Solar energy is the most widely available source on earth.
A source with an inexhaustible flow that stimulates R&D to exploit every application.
It is the result of the sun's radiation and is converted into thermal or electrical energy.
We have developed some PV projects. But, before going into details, let’s have a look to the technology.
The PV system is a set of chemical, electrical and electronic components combined to capture and transform solar energy, making it usable as electricity. It happens thanks to a physical phenomenon, known as photovotaic effect.
When photons (energy particles from the sun) hit a PV cell, some energy is absorbed by the material, while some electrons flow though the material itself, being a semiconductor producing DC (direct current) collected on the surface of the cell.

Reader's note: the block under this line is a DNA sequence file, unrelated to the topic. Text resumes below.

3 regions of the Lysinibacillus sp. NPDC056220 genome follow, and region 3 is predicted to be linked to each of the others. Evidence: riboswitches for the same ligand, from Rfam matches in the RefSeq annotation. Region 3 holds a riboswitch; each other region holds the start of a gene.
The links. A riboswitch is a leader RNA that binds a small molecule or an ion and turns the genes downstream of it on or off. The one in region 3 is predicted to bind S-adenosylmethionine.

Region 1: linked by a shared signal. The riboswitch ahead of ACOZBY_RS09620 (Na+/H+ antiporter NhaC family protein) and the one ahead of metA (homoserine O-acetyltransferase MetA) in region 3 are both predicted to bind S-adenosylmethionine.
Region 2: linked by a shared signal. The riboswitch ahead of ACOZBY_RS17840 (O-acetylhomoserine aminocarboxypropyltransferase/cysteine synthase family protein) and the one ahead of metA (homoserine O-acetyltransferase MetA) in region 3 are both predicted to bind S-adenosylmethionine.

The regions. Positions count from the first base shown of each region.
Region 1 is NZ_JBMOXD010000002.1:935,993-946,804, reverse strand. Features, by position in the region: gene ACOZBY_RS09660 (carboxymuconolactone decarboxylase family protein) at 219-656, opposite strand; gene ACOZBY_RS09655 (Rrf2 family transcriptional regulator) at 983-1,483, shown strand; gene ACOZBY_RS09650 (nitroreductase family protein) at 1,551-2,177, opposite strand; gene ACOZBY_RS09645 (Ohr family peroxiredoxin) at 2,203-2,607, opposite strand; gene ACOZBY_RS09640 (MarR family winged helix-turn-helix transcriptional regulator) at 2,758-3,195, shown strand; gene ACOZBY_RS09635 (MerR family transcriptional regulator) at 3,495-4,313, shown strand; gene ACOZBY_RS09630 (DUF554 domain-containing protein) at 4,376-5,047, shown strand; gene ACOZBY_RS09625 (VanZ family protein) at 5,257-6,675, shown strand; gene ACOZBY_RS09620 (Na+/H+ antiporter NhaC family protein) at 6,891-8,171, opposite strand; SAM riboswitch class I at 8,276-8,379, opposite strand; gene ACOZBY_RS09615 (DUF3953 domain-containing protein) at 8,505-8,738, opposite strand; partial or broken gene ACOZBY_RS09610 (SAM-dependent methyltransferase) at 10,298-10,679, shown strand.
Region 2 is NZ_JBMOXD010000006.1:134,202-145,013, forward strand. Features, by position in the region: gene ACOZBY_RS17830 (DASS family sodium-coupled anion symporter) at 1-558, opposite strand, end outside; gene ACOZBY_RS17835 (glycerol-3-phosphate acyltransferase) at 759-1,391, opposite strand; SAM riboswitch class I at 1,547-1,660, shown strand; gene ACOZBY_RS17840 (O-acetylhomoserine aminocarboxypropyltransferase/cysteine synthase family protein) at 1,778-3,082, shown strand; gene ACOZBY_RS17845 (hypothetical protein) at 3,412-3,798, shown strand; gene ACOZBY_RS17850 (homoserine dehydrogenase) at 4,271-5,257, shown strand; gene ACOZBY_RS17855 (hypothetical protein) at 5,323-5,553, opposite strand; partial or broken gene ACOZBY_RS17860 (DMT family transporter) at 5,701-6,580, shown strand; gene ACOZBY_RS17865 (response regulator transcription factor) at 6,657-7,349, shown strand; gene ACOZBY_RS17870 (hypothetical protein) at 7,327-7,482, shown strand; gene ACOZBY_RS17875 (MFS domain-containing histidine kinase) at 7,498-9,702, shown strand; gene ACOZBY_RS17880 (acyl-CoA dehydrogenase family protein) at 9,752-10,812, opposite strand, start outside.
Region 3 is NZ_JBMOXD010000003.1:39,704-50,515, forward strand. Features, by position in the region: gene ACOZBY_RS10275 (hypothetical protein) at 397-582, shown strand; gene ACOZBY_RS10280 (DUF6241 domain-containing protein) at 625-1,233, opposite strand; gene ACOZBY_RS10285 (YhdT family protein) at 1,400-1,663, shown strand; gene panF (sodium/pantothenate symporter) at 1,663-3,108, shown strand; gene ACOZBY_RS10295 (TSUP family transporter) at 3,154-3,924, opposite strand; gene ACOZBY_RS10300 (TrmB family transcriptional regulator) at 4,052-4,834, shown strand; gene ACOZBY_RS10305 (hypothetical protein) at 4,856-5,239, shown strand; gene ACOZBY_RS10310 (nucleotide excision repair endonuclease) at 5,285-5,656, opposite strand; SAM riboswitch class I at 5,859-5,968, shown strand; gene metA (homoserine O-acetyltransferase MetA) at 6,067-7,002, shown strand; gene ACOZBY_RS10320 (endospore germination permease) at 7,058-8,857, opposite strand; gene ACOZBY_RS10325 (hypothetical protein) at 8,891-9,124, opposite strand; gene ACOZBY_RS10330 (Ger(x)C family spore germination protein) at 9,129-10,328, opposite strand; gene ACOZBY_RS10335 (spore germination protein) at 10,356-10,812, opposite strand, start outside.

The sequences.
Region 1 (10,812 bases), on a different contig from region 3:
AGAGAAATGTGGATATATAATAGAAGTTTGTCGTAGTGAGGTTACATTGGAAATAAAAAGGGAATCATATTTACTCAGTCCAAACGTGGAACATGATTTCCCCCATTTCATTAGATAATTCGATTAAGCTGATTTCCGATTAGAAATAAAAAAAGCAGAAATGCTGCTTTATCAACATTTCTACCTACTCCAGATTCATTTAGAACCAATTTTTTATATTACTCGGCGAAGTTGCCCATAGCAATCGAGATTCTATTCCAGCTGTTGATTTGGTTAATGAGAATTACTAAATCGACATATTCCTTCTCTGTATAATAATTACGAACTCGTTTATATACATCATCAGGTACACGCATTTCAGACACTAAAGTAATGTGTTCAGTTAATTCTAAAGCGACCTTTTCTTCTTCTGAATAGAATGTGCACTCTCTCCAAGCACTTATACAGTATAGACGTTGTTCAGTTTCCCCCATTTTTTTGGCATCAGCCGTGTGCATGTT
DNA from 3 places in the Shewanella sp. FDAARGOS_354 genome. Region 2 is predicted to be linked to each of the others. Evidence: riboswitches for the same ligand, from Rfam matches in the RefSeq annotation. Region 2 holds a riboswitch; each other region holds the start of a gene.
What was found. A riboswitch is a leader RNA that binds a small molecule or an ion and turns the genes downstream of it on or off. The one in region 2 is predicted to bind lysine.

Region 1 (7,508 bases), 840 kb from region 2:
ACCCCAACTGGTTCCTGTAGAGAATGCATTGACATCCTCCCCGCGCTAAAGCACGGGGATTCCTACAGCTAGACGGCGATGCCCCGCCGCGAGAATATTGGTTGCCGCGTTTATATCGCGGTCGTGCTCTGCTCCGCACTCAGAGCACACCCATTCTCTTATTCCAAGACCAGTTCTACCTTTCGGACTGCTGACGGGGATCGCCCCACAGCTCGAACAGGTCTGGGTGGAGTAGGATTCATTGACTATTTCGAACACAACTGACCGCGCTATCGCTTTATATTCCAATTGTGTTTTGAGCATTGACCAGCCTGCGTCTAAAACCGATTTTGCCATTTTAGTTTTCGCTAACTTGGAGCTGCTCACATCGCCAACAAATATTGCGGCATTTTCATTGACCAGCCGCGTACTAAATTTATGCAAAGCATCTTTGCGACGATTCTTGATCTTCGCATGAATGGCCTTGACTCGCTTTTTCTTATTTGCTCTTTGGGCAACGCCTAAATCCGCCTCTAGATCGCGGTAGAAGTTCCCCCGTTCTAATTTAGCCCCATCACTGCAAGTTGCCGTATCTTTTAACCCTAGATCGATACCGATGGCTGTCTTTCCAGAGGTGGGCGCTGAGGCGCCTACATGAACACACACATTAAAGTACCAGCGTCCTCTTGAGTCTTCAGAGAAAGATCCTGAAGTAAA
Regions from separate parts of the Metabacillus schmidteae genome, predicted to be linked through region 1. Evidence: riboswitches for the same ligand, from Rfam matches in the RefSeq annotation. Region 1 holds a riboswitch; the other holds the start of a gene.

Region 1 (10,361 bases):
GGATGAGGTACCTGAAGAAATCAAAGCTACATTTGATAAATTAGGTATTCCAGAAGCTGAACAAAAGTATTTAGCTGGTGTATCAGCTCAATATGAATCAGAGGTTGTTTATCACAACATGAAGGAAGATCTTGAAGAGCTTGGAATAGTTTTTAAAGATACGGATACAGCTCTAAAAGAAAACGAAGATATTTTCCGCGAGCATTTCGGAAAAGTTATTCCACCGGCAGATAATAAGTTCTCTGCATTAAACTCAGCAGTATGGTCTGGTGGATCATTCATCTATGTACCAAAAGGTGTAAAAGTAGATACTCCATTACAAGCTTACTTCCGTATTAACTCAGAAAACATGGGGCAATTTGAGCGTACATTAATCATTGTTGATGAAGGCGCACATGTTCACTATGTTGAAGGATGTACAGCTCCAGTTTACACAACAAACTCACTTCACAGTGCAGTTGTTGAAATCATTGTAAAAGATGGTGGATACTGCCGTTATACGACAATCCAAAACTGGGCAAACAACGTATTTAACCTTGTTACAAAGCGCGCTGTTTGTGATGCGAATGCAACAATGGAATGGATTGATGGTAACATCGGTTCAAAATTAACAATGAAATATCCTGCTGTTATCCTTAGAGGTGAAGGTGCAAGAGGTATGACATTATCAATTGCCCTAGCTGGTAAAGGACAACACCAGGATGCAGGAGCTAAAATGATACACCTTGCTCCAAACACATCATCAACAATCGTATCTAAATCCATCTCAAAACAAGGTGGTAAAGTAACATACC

The cells are connected one to each other in series or in parallel to form a module, the basic component of any PV system. Modules can be connected together to built up electric power plants.
PV systems can be classified as:
In the former, the generated current is sent to a converter (inverter). An AC (alternate current) is produced, which is transformed into medium-voltage current by a transformer, before being fed in the transmission line.
Stand alone plants can supply electricity loads either in DC (direct current), without any inverter, or in AC (alternate current). They are generally equipped with a storage system to guarantee electricity in case of cut off. This happens through electrochemical accumulators (batteries).
Grid-connected plants are not equipped with storage systems as the energy produced during sunshine is fed into the grid. Vice versa, during hours of reduced or no irradiation, the grid feeds the local energy load.